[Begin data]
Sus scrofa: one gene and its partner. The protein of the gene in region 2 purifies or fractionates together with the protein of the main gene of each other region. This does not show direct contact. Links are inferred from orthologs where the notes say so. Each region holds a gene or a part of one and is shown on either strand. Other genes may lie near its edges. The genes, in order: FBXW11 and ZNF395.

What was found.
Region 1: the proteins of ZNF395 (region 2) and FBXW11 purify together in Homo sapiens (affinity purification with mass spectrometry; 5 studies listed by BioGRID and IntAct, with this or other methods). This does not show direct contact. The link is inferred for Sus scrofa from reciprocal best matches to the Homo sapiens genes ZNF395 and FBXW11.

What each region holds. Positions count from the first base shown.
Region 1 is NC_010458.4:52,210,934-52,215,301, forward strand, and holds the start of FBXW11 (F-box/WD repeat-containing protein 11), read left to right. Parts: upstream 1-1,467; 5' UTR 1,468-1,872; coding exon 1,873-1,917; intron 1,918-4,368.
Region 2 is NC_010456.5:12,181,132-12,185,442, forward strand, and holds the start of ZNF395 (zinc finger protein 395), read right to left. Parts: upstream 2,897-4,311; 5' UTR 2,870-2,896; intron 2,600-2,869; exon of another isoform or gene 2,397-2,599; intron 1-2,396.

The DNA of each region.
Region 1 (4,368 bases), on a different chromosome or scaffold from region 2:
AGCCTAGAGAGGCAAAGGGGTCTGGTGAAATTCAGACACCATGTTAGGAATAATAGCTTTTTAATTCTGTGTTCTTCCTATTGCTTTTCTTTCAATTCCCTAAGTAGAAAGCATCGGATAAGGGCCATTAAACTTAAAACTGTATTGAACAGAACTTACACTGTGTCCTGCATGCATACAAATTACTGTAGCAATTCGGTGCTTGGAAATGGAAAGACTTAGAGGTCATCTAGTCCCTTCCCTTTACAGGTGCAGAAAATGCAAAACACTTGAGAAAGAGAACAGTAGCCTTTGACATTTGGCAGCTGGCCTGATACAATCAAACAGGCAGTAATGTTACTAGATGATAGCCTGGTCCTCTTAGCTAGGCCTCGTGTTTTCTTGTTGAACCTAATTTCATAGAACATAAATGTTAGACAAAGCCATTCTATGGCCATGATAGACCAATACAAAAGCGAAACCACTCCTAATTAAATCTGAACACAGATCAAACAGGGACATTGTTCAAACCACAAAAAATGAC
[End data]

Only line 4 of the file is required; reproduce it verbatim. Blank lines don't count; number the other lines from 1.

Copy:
What each region holds. Positions count from the first base shown.